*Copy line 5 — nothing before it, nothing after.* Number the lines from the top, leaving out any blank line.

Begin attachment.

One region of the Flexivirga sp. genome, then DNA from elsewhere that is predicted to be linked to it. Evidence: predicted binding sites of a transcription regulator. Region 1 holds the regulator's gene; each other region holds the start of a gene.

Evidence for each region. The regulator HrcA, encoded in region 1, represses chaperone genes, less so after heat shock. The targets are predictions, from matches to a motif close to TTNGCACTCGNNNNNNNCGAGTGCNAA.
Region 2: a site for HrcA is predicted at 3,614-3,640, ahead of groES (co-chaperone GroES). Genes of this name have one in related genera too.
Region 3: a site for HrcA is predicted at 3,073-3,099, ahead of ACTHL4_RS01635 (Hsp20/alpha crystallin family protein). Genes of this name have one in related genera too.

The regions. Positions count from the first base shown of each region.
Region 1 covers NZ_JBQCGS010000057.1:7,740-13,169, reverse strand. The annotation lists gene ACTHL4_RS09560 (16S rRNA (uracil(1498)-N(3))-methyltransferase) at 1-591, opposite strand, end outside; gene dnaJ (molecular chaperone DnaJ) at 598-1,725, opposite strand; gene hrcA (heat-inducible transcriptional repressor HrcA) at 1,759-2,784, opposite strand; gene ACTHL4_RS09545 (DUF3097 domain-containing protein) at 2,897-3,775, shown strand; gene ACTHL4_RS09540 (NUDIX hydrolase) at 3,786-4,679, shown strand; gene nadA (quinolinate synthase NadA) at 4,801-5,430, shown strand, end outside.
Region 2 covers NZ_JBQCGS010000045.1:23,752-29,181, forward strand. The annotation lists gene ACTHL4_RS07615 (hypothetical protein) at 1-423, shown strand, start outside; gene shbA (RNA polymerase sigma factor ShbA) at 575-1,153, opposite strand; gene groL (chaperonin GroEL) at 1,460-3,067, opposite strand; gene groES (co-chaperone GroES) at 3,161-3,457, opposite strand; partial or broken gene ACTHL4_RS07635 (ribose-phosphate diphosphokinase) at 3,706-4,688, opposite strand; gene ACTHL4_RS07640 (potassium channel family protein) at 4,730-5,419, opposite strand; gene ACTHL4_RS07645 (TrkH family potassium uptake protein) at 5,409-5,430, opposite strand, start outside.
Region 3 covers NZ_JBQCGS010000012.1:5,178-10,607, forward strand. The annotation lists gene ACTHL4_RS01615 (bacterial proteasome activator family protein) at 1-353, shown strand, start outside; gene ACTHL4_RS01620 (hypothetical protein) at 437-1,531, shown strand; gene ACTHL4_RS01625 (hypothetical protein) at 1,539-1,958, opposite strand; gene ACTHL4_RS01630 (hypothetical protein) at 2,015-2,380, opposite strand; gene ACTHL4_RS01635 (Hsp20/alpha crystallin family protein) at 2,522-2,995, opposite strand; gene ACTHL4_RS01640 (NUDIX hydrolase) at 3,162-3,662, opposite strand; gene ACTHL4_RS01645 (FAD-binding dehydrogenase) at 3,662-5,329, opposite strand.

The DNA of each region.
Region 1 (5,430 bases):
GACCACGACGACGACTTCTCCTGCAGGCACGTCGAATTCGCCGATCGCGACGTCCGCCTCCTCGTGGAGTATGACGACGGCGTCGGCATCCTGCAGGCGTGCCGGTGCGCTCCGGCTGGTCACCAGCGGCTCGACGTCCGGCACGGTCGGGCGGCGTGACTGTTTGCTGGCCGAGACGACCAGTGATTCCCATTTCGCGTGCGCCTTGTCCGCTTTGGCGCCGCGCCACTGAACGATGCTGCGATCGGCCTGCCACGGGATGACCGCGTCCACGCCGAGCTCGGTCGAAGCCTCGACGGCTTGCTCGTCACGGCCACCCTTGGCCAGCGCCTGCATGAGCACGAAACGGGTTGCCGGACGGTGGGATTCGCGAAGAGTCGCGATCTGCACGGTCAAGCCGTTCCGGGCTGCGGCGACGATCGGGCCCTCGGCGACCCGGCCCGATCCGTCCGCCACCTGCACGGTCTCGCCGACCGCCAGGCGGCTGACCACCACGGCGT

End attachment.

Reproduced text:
The regions. Positions count from the first base shown of each region.